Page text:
The one at the DOC will be helping with the overall coordination of relief efforts in the Midwest…it’s not every day that our little chapter gets to send someone to help with such a big job.
I just wrapped up an interview with Tim Joyce over at KOIN about how Oregonians can get involved. Here are some quick thoughts:
1) Think about becoming a disaster volunteer.
After you pass a background check and get some basic training, you can deploy all over the country to help out others in their time of need. Just think about how much we appreciated the volunteers who came to Oregon to help with the December floods…that’s how much you’d be appreciated in Florida or Michigan or Montana.
2) Register on Safe and Well.
We encourage those affected by disasters to register their status on the Safe and Well Web site so loved ones can know they are safe. Here in Oregon, if you’re concerned about someone in the Midwest, check Safe and Well to see if they’re okay. Or, if you hear from a family member that they’re fine but have no access to a computer, go ahead and register them on Safe and Well yourself.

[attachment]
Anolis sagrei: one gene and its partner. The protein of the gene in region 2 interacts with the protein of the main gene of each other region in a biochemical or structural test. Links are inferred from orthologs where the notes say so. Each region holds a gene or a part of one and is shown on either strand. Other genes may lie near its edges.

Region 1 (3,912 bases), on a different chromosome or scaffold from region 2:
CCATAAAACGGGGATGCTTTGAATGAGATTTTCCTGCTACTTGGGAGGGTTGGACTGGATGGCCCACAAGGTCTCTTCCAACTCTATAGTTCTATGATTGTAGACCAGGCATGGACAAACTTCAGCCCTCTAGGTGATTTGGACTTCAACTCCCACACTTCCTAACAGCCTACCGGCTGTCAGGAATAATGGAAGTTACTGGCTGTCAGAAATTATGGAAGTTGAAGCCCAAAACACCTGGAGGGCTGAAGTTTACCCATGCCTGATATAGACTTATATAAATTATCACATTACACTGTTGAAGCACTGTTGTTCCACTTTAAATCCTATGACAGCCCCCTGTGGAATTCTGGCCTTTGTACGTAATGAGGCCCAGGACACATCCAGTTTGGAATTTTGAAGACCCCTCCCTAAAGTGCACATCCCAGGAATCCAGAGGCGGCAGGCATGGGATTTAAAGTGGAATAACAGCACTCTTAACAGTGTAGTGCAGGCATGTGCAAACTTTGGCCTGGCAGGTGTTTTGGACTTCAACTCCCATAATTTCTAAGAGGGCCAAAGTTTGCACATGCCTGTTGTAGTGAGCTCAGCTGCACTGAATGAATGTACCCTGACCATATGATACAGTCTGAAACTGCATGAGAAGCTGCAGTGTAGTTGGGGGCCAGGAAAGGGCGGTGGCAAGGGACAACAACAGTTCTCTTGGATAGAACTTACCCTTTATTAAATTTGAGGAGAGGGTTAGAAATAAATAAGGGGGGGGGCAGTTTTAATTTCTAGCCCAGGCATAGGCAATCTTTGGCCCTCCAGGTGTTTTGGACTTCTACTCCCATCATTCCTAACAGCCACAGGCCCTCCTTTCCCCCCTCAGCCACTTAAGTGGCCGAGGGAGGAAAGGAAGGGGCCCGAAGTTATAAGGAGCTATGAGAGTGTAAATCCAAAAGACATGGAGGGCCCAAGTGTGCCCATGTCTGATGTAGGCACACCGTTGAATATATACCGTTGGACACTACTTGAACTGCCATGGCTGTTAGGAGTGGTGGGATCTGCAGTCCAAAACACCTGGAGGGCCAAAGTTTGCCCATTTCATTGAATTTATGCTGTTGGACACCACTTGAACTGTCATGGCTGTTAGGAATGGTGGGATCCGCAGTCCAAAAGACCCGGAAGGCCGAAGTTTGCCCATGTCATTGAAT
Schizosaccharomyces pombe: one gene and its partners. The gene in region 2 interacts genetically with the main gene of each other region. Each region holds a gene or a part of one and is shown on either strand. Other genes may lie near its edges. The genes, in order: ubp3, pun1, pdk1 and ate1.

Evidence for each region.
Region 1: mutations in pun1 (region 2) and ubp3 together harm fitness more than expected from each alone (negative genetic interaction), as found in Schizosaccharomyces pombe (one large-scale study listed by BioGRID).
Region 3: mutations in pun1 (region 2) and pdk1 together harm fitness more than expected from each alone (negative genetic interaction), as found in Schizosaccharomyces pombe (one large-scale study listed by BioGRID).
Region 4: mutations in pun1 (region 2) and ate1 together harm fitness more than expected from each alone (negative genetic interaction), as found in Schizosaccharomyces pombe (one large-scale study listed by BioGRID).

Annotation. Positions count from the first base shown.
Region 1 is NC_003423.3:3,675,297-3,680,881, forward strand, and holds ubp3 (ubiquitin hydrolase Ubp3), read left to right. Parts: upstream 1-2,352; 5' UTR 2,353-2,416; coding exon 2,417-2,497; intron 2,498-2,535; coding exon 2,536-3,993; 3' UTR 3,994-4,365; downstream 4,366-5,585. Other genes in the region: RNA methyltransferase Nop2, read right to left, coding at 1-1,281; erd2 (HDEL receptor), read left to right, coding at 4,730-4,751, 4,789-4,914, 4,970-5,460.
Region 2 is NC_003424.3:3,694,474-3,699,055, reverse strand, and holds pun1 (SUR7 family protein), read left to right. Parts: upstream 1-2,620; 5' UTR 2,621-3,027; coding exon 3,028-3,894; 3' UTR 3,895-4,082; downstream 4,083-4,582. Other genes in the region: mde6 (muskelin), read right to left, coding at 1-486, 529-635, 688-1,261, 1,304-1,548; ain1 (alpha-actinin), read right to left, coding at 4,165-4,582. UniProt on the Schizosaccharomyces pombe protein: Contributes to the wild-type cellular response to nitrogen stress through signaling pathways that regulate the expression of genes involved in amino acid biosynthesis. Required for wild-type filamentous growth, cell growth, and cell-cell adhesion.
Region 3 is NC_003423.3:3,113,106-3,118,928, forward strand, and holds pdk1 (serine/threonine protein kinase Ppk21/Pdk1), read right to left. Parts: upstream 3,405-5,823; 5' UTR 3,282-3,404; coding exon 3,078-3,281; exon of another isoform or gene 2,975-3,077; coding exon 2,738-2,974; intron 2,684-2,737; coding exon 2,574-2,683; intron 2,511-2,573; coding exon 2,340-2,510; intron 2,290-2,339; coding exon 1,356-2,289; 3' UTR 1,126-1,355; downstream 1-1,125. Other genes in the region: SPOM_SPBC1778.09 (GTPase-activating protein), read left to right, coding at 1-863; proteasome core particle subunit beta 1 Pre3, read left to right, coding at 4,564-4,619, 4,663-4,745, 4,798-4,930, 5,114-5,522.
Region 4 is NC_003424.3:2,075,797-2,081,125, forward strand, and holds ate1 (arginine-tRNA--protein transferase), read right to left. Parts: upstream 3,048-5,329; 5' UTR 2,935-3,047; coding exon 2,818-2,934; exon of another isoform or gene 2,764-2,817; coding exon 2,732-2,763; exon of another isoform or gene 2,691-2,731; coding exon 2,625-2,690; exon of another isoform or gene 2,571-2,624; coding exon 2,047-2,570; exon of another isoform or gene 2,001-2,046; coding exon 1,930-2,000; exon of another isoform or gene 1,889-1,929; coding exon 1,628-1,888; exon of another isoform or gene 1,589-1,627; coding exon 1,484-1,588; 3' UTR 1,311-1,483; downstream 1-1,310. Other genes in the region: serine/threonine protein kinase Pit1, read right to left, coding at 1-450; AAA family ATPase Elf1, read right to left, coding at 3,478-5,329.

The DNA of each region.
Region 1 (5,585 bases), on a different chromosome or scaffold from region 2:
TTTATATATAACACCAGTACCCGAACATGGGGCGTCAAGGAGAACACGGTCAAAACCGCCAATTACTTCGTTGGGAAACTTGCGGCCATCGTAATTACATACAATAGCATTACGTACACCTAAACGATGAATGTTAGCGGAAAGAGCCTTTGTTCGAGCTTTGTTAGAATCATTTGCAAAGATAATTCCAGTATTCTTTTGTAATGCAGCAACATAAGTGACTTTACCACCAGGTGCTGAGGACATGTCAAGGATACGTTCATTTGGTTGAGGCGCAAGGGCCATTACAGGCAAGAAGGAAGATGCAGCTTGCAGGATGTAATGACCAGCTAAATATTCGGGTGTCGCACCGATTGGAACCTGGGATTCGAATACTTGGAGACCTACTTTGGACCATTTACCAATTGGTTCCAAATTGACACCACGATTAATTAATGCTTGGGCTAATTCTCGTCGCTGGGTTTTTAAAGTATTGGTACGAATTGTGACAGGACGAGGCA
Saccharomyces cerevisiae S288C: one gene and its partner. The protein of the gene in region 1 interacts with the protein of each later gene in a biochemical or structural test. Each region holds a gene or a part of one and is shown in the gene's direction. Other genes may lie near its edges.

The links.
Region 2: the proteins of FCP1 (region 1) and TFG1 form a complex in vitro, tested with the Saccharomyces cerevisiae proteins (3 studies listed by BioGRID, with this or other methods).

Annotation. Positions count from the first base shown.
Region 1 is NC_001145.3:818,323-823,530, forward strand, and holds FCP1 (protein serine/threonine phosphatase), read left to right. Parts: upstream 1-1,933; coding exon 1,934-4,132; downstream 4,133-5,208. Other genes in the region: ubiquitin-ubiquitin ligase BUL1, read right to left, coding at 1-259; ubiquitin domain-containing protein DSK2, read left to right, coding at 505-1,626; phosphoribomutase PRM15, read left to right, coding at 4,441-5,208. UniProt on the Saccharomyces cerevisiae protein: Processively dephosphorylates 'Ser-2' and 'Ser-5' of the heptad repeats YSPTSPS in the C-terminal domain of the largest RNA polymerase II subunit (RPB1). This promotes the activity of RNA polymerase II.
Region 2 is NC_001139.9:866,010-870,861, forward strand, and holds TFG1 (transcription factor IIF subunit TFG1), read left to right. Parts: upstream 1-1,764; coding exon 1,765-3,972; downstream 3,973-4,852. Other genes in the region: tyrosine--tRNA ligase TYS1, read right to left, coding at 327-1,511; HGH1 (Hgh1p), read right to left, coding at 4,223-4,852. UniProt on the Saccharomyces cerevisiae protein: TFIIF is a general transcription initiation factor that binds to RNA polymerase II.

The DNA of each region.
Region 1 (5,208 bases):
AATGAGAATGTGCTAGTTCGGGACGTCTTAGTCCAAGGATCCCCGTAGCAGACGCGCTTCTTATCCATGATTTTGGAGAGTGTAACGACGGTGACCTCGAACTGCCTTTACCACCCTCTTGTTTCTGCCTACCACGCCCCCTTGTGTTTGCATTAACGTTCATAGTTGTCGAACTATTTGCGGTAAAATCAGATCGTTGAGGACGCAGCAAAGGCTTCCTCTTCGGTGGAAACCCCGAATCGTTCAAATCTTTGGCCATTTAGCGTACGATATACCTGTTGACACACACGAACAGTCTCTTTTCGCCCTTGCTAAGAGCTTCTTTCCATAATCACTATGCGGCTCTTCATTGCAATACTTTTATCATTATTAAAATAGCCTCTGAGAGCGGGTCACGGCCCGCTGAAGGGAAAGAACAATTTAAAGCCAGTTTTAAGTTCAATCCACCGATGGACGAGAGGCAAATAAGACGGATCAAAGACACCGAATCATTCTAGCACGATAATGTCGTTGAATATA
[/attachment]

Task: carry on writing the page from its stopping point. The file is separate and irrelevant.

3) Consider making a financial donation to the Red Cross Disaster Relief Fund.
The Red Cross has had an incredibly busy few weeks, with floods, tornados, wildfires and the start of hurricane season. We’ve already spent tens of millions helping those who have lost everything with shelter, food and support. If you want to donate specifically to the Midwest Floods and Tornadoes, you can do that as well. You might also consider that a donation to the Oregon Trail Chapter itself is what enables us to get local volunteers trained to help all across the country.
Things aren’t getting better in the Midwest. When you hear words like “historic” and “record-setting,” it’s not a good sign. Now we’re pre-positioning supplies and getting ready to open shelters if floods continue moving south along the Mississippi River. You can stay aware of updates here.
We pay a lot of lip service to “saving and rebuilding lives down the street and across the country,” but as we’re spending today helping in both Beaverton and Iowa, it’s clear we really mean what we say.